(RNS) — Coronavirus has forced the United Methodist Church to postpone its quadrennial governing General Conference, originally scheduled for next month, delaying by at least a year the church’s anticipated, and widely supported, schism between the denomination’s traditionalists and progressives.
The schism plan most likely to be approved would ask Methodist congregations to decide by majority vote whether to join a new traditional denomination or stick with a liberal United Methodism that allows same-sex couples to be married in the church and the ordination of LGBTQ clergy. For 47 years United Methodists, with 6.7 million members in America and another nearly 6 million overseas, have fought over sexuality. The schism was to settle our differences at long last by going our separate ways.
I’ve been involved in Methodist politics since 1985, when my Arlington, Virginia, church sent me, at age 20, to represent it at the Virginia Annual Conference. For more than 30 years I’ve worked with fellow traditionalists to maintain traditional theology and ethics, attending every governing General Conference since 1992. With many others, I hoped my denomination could avoid schism. But increasing polarization and acrimony, culminating in a contentious special General Conference focused on sexuality last year, have made staying together impossible.
When United Methodism does get to vote to divide into conservative and liberal denominations, thousands of congregations and millions of church members will face difficult choices. Some, like me, will make their choices before then.
For the past 15 years I have attended a wonderful, historic United Methodist congregation in Alexandria, Virginia. I loved the our beautiful, 170-year-old sanctuary, which served as a federal hospital during the Civil War. Our worship is traditional in style with liturgy and old hymns. There are lots of great people, including our most recent pastor, an energetic young man, who likely saved the long declining congregation from extinction.
But when the pastor earlier this year preached a sermon in which he disagreed with traditional church teaching on sexuality, I realized I could no longer stay. Fortunately, there is a church with a traditionalist pastor just as close to my home. Once coronavirus subsides and it reopens, I plan on becoming active there.
After I made my decision, I lunched with my old pastor and shared my news and discussed the denomination’s impending division. He said he expected that many other clergy will soon face the inevitable and candidly share their views with their congregations. I respect that he did earlier what many clergy will only do later. It’s time for candor, so all church members can make informed choices.
Our conversation was friendly. I left my longtime church with no resentment and wish it and its pastor a happy future. There is no need for acrimony or looking back. It’s more productive to look forward to a better Methodist future without endless battles.
Coincidentally, about the time I was leaving my congregation, a woman in a similar situation called my office for counsel. She had long attended a United Methodist church in Pennsylvania that was siding with progressives on sexuality and sounded understandably distraught over the choices before her. She asked what she should do.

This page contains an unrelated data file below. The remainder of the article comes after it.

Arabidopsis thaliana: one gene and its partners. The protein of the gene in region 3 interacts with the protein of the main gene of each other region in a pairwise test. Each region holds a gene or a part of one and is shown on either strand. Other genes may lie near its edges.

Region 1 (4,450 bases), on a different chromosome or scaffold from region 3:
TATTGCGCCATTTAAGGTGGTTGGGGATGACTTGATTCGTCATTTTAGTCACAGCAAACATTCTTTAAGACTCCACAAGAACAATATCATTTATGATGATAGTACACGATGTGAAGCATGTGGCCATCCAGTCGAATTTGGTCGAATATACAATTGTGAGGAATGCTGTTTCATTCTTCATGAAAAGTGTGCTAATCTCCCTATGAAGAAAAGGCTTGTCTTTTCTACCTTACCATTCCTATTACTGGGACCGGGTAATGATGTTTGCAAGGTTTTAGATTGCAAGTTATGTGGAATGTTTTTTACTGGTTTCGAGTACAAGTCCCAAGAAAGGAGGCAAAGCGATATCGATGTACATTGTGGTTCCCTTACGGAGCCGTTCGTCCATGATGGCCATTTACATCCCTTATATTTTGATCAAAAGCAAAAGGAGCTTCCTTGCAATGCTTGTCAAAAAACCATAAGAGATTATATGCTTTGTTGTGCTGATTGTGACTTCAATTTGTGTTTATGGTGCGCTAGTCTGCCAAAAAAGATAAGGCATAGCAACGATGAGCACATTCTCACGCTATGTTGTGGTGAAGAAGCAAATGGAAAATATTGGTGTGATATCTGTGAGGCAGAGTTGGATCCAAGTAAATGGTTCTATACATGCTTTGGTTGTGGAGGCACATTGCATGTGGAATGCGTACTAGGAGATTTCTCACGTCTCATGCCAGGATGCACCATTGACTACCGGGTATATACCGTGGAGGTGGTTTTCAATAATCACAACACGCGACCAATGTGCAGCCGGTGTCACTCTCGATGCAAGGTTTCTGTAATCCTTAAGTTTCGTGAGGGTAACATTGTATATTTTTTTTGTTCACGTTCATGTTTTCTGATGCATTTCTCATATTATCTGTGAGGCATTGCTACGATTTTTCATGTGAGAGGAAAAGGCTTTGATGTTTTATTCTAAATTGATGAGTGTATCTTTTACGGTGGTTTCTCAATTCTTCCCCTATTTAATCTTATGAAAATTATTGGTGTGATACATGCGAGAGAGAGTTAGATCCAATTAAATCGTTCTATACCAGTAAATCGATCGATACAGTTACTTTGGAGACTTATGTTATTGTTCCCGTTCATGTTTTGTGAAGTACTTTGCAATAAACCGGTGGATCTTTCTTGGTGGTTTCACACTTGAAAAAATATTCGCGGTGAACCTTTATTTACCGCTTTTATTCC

I counseled her to avoid needless fighting and bitterness. I strongly urged her to find another local United Methodist church closer to her traditionalist beliefs. With over 30,000 congregations in America, most regions offer many flavors of Methodism. But if she remains at that church, I advised her to be a quiet witness to her convictions while respecting a majority that differs with her.
Avoiding hard feelings, of course, will be very hard for many thousands of United Methodists who choose to leave their longtime congregations. Christians naturally invest deep emotions in our churches, where we have experienced baptisms, marriages, funerals and countless other life events among friends. Parting with churches they love and in which they and their families have invested themselves, sometimes across generations, will be anguishing.
There inevitably will be messy situations where pastors disagree with majorities of their congregations, many of which across America will be sharply divided. Many Methodists who have not followed national church news will be caught by surprise when their local church finally has this difficult conversation. Some already know which course their congregation likely will adopt; others will have to wait for events to unfold. Avoiding rancor will require extra measures of divine grace and human restraint.
But how much better to depart in peace than with purposeless anger. United Methodism avoided schism for decades by avoiding hard debates at the local church level and proclaiming a false unity. The attempt to paste smiley faces over deep differences didn’t work.
Now United Methodists will need to be real with each other. This frankness followed by division will be wrenching for many. But it need not be bitter or destructive. All of us, traditionalists and progressives, can model how to respect each other even as we divide.
(Mark Tooley is president of the Institute on Religion and Democracy and editor of Providence: A Journal of Christianity & American Foreign Policy. The views expressed in this commentary do not necessarily represent those of Religion News Service.)